I wonder why he just assumed I wouldn’t know the culture at all. I started learning to be jewish long before I moved to brooklyn. I know that you get something living in an orthodox neighborhood that you wouldn’t get living in rural virginia, but I’m really rather shocked that he assumed I would be coming in with nothing. I’d spent the last year making fun of the ‘goyish’ aspects of w&m with my friend, and reading frum satire, and reading orthodox blogs, and listening to shemspeed.

I did learn, however, what it means to be jewish in a jewish community. Externally. And although being in new york has ironically made me less religious, I’m more connected to it culturally than ever before (for better or worse). This has nothing to do with learning the jargon so much as internalizing it in a way that can only be done when you see that everyone else is doing it, if you know what I mean. I could say ‘baruch hashem’ all day long when I’m alone in my room in rural virginia, but it doesn’t really have much meaning until you live in a place where other people are saying it, because then you can see when and in what context. More importantly, you can see how you yourself relate to these other people saying ‘baruch hashem’ in such contexts.

For example, when your friend says ‘baruch hashem’ almost every five minutes, you can start to think to yourself, ‘wow, that’s annoying.’ Guess what conversion books don’t teach you? That’s it’s OK to be annoyed by that ‘baruch hashem’ person you know.

You can see what makes you different.  (The following paragraph is highly ny-centric.) You can learn that everyone went to day school, everyone went to summer camp, everyone has been to israel, everyone lives with their parents well into their 20’s, all the girls get jobs as either babysitters or teachers, everyone goes to the catskills for the summer, everyone goes to such-and-such place for motzei shabbos, you learn that one neighborhood is like this, and the other neighborhood is like that.

You learn how to answer “Oh, do you know so-and-so? Which high school did you go to?” You learn how to shut those questions down. You learn how to talk like you’re constantly giving a shiur (you know what I mean). You learn what different lengths of skirt mean. You learn what makes someone MO meikil or MO machmir (and you’re not really sure if you enjoy the fact that you know this). You learn that there will be tons of people asking for money on the street friday afternoon. You learn more cholent recipes than you wished to hear.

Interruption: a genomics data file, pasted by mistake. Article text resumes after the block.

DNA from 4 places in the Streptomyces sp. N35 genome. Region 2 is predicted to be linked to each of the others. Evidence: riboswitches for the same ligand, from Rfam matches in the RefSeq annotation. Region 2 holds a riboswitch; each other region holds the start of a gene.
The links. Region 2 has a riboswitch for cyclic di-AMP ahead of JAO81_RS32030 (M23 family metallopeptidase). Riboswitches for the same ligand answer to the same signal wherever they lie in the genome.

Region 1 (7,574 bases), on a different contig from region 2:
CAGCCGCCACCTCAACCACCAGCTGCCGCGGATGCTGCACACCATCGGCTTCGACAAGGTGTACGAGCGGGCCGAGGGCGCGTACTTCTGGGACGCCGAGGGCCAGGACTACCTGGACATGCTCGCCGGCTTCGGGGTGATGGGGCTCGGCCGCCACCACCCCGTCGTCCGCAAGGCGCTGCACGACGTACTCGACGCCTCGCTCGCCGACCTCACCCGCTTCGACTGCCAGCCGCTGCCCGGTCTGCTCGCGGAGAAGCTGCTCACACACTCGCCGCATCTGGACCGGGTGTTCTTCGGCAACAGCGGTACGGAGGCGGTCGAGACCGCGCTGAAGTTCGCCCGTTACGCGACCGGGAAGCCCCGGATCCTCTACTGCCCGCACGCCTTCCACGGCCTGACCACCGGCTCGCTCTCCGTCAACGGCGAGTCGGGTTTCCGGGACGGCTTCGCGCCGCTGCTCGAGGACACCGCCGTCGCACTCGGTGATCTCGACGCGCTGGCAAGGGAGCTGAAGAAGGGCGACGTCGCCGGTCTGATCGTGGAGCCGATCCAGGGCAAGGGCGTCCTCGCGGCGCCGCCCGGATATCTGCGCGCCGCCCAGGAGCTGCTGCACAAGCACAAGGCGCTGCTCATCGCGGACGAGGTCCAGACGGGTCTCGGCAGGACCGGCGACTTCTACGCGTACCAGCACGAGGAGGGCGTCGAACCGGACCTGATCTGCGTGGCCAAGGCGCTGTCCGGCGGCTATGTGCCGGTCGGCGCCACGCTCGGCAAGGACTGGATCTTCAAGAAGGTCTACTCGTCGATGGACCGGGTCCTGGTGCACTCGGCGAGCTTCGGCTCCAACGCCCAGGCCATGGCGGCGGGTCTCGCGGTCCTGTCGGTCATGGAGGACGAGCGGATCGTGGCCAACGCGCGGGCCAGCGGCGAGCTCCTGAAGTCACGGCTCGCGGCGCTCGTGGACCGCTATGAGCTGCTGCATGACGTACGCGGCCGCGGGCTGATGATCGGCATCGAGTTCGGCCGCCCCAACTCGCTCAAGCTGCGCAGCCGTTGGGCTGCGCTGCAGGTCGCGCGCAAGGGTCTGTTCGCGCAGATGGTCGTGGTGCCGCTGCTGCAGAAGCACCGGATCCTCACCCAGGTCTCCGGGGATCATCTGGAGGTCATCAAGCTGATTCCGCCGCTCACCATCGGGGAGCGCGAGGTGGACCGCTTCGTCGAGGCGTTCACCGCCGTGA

Guess what? It doesn’t have much to do with religion, but that’s how you learn to be jewish.

what to expect when you’re expecting (to leave nyc)

Well, my job is done here. I’m leaving new york in twelve days and when I look back I think I learned a few life lessons. And all it cost me was $4,000 and my soul. I don’t regret it, though. I am going to regret, however, all the questions when I get back. “So, how was it?” “Why did you come back?” “How are you going to be Jewish now?” That last one is the one I’m looking forward to the least. How to even begin?

Luckily, these will be polite southerners asking and not nosy new yorkers, so hopefully it won’t be too bad but in any case I’ll have to–solely with my wit–counteract their thinking that I left because I hate orthodoxy. Oh, they’d like that wouldn’t they? I’m going to begin every conversation with “I love orthodoxy even more now” just to make sure the thought doesn’t even cross their mind.

I’m not about to tell them the real reason. Not really because it’s complicated so much as I know how simplistic their proposed solution will be–“Why can’t you just be conservative/recon? There’s a conservative/recon shul right here!” One thing I won’t miss about flatbush is uptightness and the mitzvah police, but at the same time I have never seen a liberal replication of the community that orthodoxy makes (except maybe hadar).

I think new york did something to me. I feel more intolerant of gentiles who are amused by judaism and while before I could have been at least a little amused with them, now it’s just becoming an irritant. For instance, one of my friends posted this picture from Humans of New York on my fb wall:

He said he saw it and it made him think of me.